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Third victim identified

Boston University identified graduate student Lingzu Lu as the third person who died in Monday's bombings.

Previously identified were Krystle Campbell, 29, of Arlington, Massachusetts, and Martin Richard, 8, of Dorchester, Massachusetts.

"She was the best," Campbell's distraught mother, Patty, told reporters Tuesday. "You couldn't ask for a better daughter."

Martin "was a bright, energetic young boy who had big dreams and high hopes for his future," his school said in a statement. "We are heartbroken by this loss."

The hunt for the attacker

The attack left Boston police with "the most complex crime scene that we've dealt with in the history of our department," Commissioner Ed Davis said Tuesday.

Authorities sifted through thousands of pieces of evidence and a mass of digital photos and video clips leading up to Wednesday's arrest. They had pleaded for the public's help in providing additional leads and images.

"Someone knows who did this," said Rick DesLauriers, the special agent in charge of the FBI's Boston office said. "The community will play a crucial role in this investigation."

Medical personnel treating the wounded found evidence suggesting the bombmaker or bombmakers sought to maximize the suffering.

Dr. George Velmahos, head of trauma care at Massachusetts General Hospital, said his team found metal pellets and nails inside patients' bodies.

"They are numerous. There are people who have 10, 20, 30, 40 of them in their body, or more," Velmahos said.

While most of the patients treated at Brigham and Women's Hospital were wounded by "ordinary debris," three were struck by "perfectly round objects" that were uniform, consistent and metallic, the hospital's chairman of emergency medicine said.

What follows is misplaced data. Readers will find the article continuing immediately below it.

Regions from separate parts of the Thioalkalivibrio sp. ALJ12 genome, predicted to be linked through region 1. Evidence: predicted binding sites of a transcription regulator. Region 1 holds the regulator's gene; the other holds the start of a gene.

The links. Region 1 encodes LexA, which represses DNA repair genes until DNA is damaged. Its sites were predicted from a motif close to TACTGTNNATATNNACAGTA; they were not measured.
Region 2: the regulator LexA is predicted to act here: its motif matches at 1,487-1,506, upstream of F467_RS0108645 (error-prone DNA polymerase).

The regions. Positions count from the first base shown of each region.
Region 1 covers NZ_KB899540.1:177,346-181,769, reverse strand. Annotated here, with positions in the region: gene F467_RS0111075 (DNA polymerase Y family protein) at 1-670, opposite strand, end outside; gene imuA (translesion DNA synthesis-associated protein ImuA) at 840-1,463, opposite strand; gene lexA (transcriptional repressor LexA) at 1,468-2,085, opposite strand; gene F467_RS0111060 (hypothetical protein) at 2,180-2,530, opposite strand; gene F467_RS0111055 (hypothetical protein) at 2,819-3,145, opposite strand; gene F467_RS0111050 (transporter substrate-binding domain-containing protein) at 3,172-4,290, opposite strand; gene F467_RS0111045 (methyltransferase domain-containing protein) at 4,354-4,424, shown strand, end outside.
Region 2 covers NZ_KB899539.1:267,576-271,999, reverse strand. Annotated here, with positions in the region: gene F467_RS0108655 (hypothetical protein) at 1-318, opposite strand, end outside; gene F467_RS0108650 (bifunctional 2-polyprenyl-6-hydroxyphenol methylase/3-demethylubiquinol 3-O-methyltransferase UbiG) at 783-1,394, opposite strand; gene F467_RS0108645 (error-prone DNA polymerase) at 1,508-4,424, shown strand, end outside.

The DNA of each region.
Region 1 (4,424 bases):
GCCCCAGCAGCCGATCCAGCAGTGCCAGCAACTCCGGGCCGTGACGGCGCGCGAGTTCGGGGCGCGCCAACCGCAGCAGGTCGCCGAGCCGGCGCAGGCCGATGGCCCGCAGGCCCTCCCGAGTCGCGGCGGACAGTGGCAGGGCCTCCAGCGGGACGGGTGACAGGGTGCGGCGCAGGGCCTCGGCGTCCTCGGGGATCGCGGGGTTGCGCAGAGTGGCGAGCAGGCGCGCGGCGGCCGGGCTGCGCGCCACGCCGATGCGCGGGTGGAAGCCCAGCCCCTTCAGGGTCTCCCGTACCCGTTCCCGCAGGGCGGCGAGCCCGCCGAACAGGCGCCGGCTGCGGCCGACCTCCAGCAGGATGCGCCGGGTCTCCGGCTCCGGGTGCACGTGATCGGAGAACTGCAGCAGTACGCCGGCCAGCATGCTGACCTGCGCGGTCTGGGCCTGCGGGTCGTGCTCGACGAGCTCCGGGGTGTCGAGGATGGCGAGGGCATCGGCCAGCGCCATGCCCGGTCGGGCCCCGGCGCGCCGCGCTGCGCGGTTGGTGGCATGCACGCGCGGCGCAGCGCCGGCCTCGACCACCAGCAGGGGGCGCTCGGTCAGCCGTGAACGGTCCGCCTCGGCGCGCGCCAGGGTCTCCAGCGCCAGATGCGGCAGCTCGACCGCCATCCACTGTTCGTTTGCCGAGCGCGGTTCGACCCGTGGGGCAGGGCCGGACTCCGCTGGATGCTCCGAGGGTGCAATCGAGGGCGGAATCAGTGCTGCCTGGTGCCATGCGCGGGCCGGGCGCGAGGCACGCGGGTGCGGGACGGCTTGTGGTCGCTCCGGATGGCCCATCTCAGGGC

'Human spirit' still alive

Dr. Ron Walls also said one patient had more than 12 carpenter-type nails.

"There is no question some of these objects were implanted in the device for the purpose of being exploded forward," he said.

Victims continue recovery

As investigators closed in on a suspect, those wounded in the incident continued to recover.

Boston Medical Center has two patients in critical condition, down from 11 just after the bombings, Dr. Peter Burke, chief of trauma care, told reporters Wednesday. Ten patients are in serious condition and seven are in fair condition, he said.

The incident deeply affected thousands, including Candace Rispoli, who was cheering on a friend when the festive atmosphere turned into a "terrifying hell." She suffered minor injuries.

"I personally will never participate in an event of this nature in a city in fear that something like this could happen again," she said. "I keep replaying the moments of terror over and over in my head and am just still in utter shock. Always seeing terrible things of this nature happen all over the world on TV, my heart would always go out to those directly affected. But I never imagined in a million years I would be a spectator at the Boston Marathon running for my life."

CNN's Fran Townsend, Matt Smith, Dave Alsup, Henry Hanks, Susan Candiotti, Rande Iaboni, Gloria Borger and John King contributed to this report.